The weather today is awful. I’ve been going through my magazine stack (the reading kind) and ran across an article in the October Concealed Carry Magazine titled Conditions of Readiness. It’s about how to carry a 1911 pistol so it’s quick to access and use. It talks about different conditions the gun can be carried in, and which is best for concealed carry.
I used the 1911 when I was in the Marines. I carried the pistol on duty, in the field, but not in combat. I shot it and liked it, but that was over 40 years ago. Why worry about conditions like hammer down, hammer cocked, round chambered, safety on, proper grip to engage the grip safety, etc., when they make pistols that don’t have any of those complications?
I have two pistols designed specifically for concealed carry. I have a Ruger LCP and a Glock 33. They’re both simple clean reliable designs. No safeties or external hammer to worry about. As long as I have a round chambered, I’m cocked, locked, and ready to go. I just pull the pistol and shoot. The 1911 is a great gun, but for consistency and fast access, why deal with all the clutter?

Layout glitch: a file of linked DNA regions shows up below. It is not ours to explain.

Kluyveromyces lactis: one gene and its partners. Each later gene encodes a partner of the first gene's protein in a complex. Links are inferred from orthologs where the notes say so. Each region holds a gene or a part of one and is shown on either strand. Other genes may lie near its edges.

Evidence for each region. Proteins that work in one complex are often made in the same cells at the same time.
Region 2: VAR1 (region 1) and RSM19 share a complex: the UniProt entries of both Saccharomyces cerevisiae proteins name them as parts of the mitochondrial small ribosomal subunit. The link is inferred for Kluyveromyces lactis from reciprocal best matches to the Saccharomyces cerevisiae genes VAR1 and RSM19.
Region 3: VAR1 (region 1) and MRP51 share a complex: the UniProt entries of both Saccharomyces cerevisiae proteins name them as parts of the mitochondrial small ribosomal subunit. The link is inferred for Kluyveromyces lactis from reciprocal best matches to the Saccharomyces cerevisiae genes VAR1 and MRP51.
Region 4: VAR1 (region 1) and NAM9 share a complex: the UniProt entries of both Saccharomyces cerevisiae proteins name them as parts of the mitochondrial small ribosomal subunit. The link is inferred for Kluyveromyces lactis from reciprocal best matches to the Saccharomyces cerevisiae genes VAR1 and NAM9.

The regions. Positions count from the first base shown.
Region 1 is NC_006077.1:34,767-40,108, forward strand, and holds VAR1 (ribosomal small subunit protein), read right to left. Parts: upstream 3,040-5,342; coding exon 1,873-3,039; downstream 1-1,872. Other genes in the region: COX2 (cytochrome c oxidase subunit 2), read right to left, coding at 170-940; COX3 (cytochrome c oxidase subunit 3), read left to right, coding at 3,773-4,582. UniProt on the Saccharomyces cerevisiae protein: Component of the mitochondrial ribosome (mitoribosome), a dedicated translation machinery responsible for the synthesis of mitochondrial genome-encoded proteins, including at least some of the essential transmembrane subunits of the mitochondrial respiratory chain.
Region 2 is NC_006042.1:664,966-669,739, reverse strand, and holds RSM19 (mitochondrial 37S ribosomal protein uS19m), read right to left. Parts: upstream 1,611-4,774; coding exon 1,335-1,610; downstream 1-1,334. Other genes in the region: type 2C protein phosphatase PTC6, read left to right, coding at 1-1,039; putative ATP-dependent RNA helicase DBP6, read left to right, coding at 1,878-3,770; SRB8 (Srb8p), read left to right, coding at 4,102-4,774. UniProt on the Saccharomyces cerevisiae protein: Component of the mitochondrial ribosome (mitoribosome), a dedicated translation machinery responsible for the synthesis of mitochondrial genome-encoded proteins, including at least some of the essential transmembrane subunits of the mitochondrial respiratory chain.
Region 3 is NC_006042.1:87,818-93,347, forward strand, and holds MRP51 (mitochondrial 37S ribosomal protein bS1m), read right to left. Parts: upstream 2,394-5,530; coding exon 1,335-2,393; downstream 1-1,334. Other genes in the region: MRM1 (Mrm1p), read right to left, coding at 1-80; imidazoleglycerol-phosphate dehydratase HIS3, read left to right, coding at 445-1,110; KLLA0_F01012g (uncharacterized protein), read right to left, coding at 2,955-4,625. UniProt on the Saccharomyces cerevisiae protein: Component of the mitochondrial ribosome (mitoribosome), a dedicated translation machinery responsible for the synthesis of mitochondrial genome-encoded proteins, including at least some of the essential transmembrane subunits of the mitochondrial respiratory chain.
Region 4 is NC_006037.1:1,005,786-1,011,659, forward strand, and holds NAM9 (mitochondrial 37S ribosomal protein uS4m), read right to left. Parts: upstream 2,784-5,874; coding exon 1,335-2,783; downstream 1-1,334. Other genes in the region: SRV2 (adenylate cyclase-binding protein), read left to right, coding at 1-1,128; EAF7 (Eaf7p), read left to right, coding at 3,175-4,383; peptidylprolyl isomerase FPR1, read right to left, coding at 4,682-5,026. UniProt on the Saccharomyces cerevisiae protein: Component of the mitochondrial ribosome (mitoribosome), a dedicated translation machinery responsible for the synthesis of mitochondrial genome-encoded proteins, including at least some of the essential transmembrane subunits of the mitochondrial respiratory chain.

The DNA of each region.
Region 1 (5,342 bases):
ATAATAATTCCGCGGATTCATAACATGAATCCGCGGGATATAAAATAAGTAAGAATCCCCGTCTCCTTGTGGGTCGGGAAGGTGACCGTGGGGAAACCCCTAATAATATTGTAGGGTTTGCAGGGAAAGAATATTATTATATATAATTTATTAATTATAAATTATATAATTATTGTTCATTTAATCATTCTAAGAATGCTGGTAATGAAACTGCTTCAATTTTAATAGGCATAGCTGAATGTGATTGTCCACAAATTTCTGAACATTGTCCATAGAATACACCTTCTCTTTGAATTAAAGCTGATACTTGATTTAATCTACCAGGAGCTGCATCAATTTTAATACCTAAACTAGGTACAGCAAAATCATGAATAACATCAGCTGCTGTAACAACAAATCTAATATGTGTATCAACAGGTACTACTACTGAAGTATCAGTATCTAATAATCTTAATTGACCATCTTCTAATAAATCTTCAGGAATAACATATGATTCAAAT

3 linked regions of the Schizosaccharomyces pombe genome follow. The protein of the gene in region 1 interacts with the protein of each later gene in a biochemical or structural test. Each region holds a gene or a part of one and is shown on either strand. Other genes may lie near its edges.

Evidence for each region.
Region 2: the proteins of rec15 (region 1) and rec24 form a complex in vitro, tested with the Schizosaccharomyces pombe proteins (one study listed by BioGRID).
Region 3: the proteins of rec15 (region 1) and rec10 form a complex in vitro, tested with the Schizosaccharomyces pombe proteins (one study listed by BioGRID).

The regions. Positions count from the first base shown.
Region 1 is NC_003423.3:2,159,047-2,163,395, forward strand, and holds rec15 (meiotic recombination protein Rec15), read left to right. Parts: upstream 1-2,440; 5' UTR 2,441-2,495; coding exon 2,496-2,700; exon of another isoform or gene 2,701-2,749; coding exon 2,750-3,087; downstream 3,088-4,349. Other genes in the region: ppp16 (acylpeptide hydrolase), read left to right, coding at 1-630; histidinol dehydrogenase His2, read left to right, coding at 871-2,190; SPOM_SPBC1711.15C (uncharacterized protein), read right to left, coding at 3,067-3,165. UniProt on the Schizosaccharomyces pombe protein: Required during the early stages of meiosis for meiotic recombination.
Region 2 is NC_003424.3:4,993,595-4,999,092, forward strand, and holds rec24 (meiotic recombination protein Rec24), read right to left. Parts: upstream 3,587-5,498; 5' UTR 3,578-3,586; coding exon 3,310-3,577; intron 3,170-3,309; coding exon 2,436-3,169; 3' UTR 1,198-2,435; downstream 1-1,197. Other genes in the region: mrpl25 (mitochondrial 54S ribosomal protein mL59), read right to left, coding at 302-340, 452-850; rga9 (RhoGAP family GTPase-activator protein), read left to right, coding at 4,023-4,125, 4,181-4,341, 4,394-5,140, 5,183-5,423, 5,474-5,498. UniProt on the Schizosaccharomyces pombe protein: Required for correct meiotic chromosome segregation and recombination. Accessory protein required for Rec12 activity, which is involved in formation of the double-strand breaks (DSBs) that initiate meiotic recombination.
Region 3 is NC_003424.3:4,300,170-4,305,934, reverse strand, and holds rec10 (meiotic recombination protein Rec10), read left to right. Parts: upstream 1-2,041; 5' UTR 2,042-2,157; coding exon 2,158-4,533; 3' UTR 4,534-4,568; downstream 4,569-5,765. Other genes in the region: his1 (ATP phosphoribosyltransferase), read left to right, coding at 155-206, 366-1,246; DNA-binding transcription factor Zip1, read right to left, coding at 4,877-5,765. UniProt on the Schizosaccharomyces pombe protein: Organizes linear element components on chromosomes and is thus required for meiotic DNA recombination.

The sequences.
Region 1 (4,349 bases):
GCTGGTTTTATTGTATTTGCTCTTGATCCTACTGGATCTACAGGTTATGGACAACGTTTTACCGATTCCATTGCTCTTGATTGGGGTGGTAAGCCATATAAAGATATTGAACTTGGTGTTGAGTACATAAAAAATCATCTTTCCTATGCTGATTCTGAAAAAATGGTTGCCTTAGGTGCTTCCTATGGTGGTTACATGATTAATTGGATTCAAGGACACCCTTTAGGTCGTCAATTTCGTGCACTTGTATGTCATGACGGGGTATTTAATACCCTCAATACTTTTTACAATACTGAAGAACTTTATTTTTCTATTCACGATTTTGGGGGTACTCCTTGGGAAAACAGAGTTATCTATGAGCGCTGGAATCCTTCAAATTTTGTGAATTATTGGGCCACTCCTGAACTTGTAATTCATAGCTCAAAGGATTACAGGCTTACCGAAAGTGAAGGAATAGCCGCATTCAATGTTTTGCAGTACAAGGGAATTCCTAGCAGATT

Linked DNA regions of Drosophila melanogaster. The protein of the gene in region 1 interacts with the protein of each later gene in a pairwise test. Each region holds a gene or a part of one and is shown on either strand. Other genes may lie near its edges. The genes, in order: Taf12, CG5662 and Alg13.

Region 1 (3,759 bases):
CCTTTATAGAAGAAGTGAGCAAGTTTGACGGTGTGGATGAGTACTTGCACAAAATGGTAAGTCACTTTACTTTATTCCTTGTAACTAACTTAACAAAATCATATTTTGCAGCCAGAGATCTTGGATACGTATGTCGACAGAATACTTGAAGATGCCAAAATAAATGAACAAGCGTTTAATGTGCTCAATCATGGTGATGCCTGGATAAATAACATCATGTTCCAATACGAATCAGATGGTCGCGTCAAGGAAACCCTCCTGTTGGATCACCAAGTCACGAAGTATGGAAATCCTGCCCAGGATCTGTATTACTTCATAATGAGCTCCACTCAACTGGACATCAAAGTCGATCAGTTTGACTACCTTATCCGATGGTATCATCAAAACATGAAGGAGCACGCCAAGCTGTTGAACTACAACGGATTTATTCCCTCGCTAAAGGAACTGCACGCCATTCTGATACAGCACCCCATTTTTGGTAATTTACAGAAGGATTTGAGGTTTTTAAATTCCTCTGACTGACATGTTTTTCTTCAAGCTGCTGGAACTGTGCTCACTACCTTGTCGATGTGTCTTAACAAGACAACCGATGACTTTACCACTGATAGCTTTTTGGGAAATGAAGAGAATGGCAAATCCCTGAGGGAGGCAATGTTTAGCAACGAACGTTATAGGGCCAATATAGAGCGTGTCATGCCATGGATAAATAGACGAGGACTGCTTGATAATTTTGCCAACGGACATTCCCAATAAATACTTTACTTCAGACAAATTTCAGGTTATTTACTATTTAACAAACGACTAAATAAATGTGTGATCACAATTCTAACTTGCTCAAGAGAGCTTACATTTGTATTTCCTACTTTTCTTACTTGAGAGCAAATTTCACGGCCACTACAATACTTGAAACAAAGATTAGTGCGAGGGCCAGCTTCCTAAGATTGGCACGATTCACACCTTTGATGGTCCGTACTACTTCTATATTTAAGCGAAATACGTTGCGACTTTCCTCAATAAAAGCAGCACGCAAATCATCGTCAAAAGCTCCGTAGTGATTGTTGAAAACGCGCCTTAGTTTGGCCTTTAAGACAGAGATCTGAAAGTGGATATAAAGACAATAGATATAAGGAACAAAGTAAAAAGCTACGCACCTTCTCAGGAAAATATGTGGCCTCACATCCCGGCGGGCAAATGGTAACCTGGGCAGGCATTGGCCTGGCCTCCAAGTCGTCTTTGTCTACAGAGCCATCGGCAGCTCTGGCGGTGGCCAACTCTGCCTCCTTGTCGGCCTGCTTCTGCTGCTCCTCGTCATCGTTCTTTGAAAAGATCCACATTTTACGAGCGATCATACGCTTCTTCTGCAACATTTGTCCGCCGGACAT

And for those people with so little faith in their accuracy that they need a big bad .45 to feel safe, the Glock 36 will give you that piece of mind. What I suggest though, is spending more time at the range. Hitting what you shoot at is more important than the size of the slug you’re shooting.